Gil: I remember in the 1980s Tuli Kupferberg, the Fugs co-founder, cartoonist, all-around American anarchist and provocateur, put out a pamphlet he called "Child Pornography." It was page after page of black-and-white photos of child soldiers. As writers we've always been into the strange clash of violence and innocence (vio-cence?) of kid soldier culture, from clockers in Chicago to Kdogos in the Congo. Now we've got a project up and running that will help funnel all our passion about the subject into a screenplay, and rendered all the more interesting considering the news out of Colombia and Ecuador lately.
Right now we're calling it Child of God, after the Joni Mitchell lyric: I came upon a child of god/He was walking along the road/I asked him, Where are you going?/This he told me...
Treatment for a screenplay by Gil Reavill and Eric Saks
Adventure drama
Log line: After a ragtag crew of teenage soldiers take captive a wounded U.S. Army Reserve physician in South America, the doctor and the young warriors develop a complex but dangerous friendship.
Synopsis: Everett Fahey, 50, a middle-aged doctor conflicted about his role in the Army Reserve, joins an official humanitarian mission to northern Ecuador. He treats poor villagers but also CIA-funded mercenaries battling Colombian guerillas in the border territory. His risk-addicted behavior takes him ever deeper into the hot zone, where rival gangs of drug importers battle for turf.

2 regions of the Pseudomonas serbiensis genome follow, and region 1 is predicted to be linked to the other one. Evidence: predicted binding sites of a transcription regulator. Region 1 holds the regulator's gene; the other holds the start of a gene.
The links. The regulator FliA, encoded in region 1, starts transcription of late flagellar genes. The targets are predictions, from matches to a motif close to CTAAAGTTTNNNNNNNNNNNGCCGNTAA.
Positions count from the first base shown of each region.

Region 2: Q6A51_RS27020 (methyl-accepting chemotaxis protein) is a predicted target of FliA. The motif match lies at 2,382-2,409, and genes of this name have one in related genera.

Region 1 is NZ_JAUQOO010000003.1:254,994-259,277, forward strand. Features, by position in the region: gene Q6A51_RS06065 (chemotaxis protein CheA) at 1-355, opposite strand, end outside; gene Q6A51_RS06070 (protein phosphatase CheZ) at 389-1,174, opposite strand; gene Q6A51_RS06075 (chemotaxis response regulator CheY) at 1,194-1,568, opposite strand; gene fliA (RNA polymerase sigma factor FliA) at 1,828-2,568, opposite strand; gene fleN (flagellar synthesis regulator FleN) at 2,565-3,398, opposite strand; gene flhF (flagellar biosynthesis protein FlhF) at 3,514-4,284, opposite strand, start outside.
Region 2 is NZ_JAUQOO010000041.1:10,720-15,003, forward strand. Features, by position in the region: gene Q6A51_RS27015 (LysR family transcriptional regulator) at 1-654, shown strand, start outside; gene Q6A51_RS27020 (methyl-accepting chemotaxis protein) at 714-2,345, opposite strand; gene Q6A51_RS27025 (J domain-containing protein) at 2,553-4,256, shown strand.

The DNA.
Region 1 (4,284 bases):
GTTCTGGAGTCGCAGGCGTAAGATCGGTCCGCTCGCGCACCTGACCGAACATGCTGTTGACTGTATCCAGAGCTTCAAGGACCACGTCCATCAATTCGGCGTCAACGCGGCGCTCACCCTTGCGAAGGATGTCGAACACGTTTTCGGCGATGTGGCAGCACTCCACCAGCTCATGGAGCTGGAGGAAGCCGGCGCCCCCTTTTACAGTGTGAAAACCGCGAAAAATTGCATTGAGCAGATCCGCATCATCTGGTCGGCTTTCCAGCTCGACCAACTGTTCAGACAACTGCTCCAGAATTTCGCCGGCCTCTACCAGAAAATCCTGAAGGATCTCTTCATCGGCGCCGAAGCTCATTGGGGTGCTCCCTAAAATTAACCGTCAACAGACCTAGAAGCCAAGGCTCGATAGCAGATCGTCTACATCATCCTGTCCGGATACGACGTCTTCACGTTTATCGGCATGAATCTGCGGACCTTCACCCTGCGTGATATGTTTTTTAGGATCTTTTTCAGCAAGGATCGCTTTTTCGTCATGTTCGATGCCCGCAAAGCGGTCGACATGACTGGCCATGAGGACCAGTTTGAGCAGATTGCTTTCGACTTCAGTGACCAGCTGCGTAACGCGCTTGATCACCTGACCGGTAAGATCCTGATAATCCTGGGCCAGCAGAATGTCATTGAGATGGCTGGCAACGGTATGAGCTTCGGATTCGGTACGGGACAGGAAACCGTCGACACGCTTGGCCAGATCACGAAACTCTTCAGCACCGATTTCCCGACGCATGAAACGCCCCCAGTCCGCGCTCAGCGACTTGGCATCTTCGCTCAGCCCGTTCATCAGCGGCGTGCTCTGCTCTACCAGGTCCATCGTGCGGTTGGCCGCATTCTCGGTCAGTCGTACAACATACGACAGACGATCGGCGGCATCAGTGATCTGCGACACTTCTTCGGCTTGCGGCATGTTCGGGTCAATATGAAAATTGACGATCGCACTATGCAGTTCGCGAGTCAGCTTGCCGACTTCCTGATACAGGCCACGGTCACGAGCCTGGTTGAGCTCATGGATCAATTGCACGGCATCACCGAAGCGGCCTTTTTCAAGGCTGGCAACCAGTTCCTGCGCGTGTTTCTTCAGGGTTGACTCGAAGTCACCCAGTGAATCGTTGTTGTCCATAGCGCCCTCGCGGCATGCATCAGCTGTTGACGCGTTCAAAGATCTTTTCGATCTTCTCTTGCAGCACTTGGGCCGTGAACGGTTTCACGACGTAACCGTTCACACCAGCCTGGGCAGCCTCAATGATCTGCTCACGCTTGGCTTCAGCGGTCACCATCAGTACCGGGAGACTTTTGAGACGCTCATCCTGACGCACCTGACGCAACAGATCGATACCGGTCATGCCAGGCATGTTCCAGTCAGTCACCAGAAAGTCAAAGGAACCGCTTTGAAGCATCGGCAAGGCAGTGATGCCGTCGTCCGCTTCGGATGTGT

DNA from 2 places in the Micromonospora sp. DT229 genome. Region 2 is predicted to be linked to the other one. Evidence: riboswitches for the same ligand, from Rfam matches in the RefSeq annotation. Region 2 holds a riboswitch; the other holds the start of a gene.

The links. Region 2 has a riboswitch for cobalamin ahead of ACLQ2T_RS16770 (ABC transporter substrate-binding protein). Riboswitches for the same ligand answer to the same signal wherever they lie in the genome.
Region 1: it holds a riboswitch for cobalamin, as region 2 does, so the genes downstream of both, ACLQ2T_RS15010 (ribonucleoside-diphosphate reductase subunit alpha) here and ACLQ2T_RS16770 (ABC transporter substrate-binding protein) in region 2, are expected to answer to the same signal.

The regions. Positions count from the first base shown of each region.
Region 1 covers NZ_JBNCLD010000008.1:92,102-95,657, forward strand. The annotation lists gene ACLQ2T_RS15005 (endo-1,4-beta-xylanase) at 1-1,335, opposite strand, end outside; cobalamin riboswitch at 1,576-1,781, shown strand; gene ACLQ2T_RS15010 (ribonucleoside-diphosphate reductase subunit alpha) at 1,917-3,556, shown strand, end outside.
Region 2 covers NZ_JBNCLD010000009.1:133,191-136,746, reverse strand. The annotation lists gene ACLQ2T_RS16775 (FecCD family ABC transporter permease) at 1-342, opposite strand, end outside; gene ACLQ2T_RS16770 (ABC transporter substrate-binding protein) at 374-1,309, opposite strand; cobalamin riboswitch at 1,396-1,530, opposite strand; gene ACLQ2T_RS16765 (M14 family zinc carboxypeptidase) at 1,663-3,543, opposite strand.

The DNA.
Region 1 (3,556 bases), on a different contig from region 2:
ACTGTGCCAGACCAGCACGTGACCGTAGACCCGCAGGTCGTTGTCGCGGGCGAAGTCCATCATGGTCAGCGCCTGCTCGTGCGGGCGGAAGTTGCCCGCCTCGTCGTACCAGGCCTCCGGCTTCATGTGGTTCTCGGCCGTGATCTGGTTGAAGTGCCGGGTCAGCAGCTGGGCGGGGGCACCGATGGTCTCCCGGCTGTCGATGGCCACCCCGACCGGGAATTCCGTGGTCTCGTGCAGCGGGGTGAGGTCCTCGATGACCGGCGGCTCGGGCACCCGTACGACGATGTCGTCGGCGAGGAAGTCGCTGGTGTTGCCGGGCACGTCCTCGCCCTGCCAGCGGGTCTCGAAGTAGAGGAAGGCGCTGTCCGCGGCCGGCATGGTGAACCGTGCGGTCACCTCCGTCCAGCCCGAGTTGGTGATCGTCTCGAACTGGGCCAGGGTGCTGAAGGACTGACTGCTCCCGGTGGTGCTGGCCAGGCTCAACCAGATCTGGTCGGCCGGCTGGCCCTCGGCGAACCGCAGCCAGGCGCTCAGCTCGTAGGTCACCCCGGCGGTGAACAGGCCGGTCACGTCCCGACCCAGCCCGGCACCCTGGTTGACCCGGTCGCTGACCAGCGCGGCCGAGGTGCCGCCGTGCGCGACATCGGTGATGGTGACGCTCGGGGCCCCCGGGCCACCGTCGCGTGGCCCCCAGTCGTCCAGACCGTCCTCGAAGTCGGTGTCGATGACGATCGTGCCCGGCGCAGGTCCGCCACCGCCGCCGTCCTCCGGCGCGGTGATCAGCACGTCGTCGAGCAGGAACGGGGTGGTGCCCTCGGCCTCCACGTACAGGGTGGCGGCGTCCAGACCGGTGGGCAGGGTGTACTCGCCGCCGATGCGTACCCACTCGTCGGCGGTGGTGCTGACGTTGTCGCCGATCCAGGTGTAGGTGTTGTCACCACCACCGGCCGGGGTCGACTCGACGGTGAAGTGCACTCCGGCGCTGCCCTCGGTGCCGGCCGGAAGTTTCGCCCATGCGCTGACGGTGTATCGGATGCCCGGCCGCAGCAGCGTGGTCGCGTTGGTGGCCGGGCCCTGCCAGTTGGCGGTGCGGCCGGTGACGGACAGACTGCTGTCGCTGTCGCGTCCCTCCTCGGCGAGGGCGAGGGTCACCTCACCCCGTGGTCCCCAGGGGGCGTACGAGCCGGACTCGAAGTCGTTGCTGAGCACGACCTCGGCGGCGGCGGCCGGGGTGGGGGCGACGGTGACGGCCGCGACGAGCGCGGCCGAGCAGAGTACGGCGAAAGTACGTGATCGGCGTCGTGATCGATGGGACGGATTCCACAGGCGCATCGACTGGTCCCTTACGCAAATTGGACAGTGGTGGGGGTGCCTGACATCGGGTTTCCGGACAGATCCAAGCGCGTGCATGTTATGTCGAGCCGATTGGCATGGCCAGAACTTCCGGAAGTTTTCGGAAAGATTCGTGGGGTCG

In a blazing nighttime fire-fight, Fahey is wounded by a machete attack and left for dead. He regains consciousness as a prisoner of a teenage militia, none of the soldiers older than 15 years. His motor and speech capacity deeply impaired by the attack, Fahey is alternately tormented and nursed by Lorenzo, 15, the self-styled “Subcommandante” of the group. The orphaned Lorenzo is brilliant, Jesuit-educated, and he hides his adolescent neediness beneath a sardonic, macho exterior. Fahey slowly heals and his speech facility returns, while his relationship with Lorenzo and the other boy soldiers deepens.
As the CIA-funded mercenaries move in for the kill, Fahey must confront not only his conflicting allegiances but his own personal demons – to recognize the “child of god” within himself.